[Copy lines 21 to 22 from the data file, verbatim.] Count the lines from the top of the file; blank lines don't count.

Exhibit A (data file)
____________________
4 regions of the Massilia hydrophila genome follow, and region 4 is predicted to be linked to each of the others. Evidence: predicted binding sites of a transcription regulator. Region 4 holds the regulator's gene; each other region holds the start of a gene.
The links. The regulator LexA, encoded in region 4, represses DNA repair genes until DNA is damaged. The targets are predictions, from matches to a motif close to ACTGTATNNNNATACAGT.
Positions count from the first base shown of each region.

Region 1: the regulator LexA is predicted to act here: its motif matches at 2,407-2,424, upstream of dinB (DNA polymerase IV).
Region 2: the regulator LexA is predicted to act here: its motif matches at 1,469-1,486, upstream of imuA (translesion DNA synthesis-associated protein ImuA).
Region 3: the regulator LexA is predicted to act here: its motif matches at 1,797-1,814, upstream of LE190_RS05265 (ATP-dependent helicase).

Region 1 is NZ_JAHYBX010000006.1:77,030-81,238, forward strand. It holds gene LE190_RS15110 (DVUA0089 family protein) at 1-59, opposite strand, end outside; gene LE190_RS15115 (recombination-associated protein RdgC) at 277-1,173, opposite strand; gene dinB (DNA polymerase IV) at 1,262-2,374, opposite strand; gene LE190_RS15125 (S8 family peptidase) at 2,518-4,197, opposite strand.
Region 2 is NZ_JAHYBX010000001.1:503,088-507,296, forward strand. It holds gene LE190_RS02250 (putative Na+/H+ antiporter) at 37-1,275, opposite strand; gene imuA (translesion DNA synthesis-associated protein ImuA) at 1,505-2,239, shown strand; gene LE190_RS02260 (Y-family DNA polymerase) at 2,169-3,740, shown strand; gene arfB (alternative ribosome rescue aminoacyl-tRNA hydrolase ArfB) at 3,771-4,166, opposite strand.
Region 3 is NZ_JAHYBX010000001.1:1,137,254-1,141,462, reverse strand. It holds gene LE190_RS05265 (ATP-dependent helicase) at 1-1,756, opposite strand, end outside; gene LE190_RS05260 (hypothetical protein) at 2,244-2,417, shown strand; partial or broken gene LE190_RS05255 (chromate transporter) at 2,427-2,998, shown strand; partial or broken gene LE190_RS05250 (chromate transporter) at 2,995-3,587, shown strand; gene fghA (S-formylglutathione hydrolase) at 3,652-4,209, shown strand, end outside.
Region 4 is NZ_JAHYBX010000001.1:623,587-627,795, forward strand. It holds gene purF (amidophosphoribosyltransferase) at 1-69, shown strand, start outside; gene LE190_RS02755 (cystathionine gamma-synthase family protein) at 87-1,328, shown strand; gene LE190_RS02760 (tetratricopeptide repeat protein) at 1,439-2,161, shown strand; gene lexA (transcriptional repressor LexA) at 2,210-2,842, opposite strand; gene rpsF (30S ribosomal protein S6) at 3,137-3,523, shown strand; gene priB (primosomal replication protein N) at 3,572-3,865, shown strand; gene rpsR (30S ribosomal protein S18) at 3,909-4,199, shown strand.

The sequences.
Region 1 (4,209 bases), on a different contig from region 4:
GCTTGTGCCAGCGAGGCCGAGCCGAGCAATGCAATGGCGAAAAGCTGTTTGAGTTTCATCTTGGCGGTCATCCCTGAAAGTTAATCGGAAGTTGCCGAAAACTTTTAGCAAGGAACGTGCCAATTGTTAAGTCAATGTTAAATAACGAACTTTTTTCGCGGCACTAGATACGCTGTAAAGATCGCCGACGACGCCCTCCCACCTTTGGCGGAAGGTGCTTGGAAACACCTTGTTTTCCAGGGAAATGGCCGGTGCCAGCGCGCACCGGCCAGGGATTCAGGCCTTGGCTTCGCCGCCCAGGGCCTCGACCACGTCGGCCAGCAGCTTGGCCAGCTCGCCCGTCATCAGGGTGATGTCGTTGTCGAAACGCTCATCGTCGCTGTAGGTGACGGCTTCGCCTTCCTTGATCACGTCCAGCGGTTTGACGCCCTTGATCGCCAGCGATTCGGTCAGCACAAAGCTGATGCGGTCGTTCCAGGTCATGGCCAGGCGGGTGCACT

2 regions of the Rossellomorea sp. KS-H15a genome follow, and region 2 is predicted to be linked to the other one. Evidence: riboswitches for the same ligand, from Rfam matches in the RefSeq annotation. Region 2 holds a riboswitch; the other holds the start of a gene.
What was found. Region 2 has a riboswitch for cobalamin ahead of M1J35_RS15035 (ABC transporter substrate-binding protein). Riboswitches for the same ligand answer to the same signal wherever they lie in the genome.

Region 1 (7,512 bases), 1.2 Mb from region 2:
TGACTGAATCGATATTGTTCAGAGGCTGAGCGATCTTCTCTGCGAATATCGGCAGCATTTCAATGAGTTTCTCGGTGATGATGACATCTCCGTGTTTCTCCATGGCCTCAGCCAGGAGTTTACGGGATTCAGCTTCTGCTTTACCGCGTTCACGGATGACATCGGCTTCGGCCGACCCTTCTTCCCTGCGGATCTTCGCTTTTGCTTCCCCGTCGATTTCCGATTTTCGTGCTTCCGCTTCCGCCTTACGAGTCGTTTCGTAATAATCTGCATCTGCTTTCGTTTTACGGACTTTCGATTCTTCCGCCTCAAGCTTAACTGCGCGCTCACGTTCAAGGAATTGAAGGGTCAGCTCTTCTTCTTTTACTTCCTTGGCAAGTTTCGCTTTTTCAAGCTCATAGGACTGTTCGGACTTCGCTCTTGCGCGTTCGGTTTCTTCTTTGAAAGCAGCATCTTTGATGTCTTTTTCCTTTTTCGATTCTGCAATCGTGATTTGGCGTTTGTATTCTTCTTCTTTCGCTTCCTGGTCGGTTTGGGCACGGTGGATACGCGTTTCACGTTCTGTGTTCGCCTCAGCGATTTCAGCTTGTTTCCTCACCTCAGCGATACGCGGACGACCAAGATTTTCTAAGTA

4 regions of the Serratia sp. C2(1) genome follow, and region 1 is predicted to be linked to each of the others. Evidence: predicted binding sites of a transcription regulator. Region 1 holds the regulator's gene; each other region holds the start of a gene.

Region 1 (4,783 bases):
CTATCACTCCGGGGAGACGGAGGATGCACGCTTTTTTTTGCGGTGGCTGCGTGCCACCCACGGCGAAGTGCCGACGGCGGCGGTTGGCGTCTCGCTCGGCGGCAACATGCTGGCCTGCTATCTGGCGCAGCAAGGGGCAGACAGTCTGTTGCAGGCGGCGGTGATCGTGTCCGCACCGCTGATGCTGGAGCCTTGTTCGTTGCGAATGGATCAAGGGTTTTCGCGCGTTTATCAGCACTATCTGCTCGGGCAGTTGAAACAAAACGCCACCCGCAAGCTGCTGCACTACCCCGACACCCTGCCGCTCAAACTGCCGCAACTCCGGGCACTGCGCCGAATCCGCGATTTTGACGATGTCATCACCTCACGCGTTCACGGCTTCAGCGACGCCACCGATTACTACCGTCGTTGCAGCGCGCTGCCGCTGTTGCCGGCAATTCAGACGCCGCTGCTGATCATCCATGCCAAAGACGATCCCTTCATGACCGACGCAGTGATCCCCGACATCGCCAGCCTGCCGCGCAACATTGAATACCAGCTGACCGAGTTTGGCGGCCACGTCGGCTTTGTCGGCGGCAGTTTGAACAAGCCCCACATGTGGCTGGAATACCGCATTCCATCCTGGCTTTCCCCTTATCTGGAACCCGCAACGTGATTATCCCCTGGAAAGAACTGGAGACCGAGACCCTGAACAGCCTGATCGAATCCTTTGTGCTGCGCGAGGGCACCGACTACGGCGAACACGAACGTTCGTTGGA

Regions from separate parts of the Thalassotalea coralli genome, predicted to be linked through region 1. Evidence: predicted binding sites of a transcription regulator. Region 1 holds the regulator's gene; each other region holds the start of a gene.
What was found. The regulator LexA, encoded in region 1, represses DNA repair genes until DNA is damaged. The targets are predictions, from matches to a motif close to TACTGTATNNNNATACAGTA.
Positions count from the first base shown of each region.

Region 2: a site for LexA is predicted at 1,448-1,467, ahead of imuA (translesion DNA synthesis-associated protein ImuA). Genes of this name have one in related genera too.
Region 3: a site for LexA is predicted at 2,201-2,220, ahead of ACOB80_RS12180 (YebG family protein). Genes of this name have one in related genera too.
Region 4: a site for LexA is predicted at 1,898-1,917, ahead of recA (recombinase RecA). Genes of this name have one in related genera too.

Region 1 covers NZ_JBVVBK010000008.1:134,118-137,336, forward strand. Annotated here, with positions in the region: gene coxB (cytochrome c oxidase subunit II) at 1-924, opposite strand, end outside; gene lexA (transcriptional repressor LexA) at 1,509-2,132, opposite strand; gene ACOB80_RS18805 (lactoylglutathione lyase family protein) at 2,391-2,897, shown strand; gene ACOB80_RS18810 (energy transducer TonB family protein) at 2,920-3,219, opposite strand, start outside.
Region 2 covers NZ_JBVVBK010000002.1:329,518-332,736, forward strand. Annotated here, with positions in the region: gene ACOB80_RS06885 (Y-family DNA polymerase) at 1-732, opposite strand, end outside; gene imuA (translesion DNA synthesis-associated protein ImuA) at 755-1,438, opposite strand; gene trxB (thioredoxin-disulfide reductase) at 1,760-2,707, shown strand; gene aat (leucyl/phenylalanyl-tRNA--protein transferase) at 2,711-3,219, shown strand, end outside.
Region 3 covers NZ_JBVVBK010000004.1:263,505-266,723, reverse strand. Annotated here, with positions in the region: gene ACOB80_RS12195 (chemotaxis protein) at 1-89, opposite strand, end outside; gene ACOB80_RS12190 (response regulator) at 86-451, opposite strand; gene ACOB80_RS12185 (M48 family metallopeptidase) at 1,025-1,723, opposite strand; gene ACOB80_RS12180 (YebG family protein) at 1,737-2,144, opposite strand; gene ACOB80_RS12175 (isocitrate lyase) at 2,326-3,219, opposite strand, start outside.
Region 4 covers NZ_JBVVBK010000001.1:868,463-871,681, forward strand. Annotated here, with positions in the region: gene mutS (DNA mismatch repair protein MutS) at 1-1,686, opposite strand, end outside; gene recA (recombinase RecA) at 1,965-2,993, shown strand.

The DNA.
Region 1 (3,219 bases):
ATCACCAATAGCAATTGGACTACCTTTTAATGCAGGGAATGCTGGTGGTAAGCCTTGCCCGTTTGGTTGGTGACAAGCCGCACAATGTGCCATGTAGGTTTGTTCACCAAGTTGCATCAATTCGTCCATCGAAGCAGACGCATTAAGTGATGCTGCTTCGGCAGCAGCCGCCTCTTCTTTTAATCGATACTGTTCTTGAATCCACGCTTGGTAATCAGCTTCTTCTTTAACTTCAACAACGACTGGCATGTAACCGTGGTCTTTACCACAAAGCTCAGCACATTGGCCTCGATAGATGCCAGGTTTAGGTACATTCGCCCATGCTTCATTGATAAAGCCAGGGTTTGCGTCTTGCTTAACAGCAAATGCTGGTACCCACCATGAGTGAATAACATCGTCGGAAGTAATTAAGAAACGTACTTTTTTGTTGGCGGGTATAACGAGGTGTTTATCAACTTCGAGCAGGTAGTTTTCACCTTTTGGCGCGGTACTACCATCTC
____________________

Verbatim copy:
Regions from separate parts of the Thalassotalea coralli genome, predicted to be linked through region 1. Evidence: predicted binding sites of a transcription regulator. Region 1 holds the regulator's gene; each other region holds the start of a gene.
What was found. The regulator LexA, encoded in region 1, represses DNA repair genes until DNA is damaged. The targets are predictions, from matches to a motif close to TACTGTATNNNNATACAGTA.